Perhaps no DataOps benefit offers greater advantages to efficiency, cost savings and AI enablement than self-service data marketplaces. Modern DataOps platforms are offering a shopping cart experience for all entities in the catalog, from standard data types to reports, files and other non-tabular formats. These marketplaces enable entities to be easily discovered, selected, and provisioned to any destination, such as a repository like Snowflake, to direct integrations with analytics tools, like Tableau. The self-service marketplace dramatically reduces the IT ticket burden, accelerates analytic outcomes, and lowers data costs.
A data catalog is only as useful as the descriptive details applied to each entity. As repositories grow, analysts face challenges finding the exact data source they need when entities are not accompanied by precise labels, tags, and notes. Additionally, building the ML-based suggestion tools and other features to recommend data to an analyst is most effective when these details are used to feed the models. In order to achieve data discovery and recommendation success, modern DataOps platforms have added customizable metadata fields, tags, and labels, which can be created by pre-permissioned analysts, data scientists, and engineers. Every company has differences in their data, including its use, source, or destination, and by bringing customizable fields into the catalog, analysts can use unique tags, labels, and notes to collaborate, easily find specific data sets, and recommend sets to their colleagues.
Cloud Agnostic Integrations
As enterprises use DataOps improvements to bring data from more sources, types, and formats into lakes and catalogs, their data ecosystems often need to integrate with a variety of data warehouses and storage platforms. Data stored with one vendor may be hosted on AWS, while another may be on Azure, and so on. In order to successfully unify data sources, discover any entity within the catalog, and provision to the sandbox or destination of their choice, companies need an extensible, single pane of glass DataOps platform that connects to every cloud or on-premises source and scales across new technologies over time.
Extensibility Across Existing Infrastructure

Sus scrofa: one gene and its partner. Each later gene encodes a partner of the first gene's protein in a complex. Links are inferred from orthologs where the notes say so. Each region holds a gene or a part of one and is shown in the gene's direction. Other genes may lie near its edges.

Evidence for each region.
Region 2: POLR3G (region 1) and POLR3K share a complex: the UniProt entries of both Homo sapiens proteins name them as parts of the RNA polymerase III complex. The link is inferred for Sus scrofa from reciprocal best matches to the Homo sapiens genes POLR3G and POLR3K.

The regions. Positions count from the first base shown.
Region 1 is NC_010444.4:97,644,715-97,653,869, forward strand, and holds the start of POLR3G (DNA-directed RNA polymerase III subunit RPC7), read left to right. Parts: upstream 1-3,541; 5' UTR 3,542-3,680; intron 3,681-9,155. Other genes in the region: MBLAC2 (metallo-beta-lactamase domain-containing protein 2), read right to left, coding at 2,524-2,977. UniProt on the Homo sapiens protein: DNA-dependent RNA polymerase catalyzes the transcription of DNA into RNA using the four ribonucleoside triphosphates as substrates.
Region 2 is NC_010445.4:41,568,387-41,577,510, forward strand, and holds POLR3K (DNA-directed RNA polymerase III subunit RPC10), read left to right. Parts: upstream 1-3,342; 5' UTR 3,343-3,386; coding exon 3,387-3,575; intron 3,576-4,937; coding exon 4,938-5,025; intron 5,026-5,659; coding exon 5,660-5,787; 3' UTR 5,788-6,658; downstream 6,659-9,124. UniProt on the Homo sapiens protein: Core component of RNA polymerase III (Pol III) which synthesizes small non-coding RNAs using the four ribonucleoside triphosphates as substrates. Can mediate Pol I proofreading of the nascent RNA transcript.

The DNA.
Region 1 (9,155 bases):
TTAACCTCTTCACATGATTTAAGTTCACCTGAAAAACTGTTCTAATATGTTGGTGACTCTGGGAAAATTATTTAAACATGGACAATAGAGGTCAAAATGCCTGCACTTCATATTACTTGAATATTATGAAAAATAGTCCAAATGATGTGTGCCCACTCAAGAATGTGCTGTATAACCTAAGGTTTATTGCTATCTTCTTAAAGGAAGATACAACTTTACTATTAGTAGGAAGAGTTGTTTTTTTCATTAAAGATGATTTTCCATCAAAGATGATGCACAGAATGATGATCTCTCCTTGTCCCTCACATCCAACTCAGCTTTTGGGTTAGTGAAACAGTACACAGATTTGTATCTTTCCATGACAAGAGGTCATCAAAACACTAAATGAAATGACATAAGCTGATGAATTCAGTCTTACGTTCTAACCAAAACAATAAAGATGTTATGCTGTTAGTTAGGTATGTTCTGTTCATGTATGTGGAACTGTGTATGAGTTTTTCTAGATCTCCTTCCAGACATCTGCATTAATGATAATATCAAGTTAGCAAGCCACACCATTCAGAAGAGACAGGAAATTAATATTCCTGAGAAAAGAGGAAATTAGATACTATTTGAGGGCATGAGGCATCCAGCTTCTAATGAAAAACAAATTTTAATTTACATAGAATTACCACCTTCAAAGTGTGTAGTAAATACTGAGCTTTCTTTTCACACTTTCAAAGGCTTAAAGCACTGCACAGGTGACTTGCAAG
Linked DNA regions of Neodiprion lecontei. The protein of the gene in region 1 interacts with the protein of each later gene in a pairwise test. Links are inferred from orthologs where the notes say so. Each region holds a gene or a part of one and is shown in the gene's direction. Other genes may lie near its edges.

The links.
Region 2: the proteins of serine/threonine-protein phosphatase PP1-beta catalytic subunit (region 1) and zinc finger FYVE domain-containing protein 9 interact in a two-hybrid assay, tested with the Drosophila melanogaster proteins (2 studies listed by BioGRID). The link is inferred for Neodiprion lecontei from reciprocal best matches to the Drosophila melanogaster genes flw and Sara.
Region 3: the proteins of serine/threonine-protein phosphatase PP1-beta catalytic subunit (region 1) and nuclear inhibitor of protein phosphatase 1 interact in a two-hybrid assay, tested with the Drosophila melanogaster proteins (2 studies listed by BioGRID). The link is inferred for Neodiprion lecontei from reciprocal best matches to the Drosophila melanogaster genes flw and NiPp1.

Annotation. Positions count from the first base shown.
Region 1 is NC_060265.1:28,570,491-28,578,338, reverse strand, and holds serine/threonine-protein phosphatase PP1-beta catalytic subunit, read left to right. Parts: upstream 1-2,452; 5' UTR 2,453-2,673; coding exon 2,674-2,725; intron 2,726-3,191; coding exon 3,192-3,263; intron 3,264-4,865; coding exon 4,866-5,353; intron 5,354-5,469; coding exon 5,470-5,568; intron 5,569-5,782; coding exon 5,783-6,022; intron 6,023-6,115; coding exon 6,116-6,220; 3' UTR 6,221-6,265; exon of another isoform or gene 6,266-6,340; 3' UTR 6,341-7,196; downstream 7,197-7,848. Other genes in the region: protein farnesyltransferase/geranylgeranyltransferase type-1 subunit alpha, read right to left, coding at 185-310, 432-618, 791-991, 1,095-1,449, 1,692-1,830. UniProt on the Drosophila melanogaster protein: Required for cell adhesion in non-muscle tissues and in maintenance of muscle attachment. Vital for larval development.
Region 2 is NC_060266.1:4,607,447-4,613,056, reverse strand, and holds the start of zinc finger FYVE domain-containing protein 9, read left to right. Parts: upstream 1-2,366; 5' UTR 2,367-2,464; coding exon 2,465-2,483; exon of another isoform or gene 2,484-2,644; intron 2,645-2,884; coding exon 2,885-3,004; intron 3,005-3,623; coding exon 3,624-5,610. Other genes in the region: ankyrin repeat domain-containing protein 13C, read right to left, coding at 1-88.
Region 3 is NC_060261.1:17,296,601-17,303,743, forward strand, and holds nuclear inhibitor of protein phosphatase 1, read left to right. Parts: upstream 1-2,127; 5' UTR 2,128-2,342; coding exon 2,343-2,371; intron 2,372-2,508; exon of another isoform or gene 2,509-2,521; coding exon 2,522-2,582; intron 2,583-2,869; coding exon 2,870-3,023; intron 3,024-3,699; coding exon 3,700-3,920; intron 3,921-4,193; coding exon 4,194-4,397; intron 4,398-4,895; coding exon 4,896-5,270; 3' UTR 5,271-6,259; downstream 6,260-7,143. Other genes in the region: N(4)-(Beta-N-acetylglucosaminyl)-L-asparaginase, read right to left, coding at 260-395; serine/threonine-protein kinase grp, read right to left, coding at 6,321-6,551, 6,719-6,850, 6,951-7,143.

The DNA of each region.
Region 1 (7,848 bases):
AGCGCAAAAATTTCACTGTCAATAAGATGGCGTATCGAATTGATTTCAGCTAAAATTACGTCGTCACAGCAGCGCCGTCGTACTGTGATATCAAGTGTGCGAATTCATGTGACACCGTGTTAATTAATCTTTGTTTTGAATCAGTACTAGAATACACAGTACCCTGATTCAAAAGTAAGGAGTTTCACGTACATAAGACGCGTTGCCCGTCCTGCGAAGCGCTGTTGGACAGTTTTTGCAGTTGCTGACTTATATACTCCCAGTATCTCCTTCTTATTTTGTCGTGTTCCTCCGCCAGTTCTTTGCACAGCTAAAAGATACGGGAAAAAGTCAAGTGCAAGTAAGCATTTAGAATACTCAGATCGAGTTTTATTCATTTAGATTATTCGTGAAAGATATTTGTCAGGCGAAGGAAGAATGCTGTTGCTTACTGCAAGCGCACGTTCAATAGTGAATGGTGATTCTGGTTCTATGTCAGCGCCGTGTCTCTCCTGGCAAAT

Extensibility is the crux of today’s DataOps platforms. To achieve streamlined, accelerated, optimized data ecosystems, transparency across the entire supply chain is essential. The only way to deliver complete data lineage, standardized enterprise-wide governance, and ML-based workflows and recommendations, is to have a platform that connects to every technology and vendor in the data ecosystem. The best DataOps companies are able to take extensibility one step further by enabling enterprises to keep what is working in their data architecture and replace only what is necessary. This “stay and play” approach to both data and vendors reduces costs, accelerates timelines, and often overcomes hurdles that have previously blocked data project success.
Modern DataOps success gives data engineers, stewards, analysts and their managers both the bird’s eye view across their connected data ecosystem and the ability to quickly execute on new data products and advanced analytics. A strong DataOps foundation scales as data use cases arise, making it essential for today’s highly data-driven enterprises.
About the Author
Susan Cook is CEO at Zaloni. Zaloni simplifies big data for transformative business insights. We work with pioneering enterprises to modernize their data architecture and operationalize their data to accelerate insights for everyday business practices. A leader in big data for more than a decade, Zaloni’s expertise is deep, spans multiple industries, and has proven invaluable to customers at many of the world’s top companies.
Featured image: ©Pablo Lagarto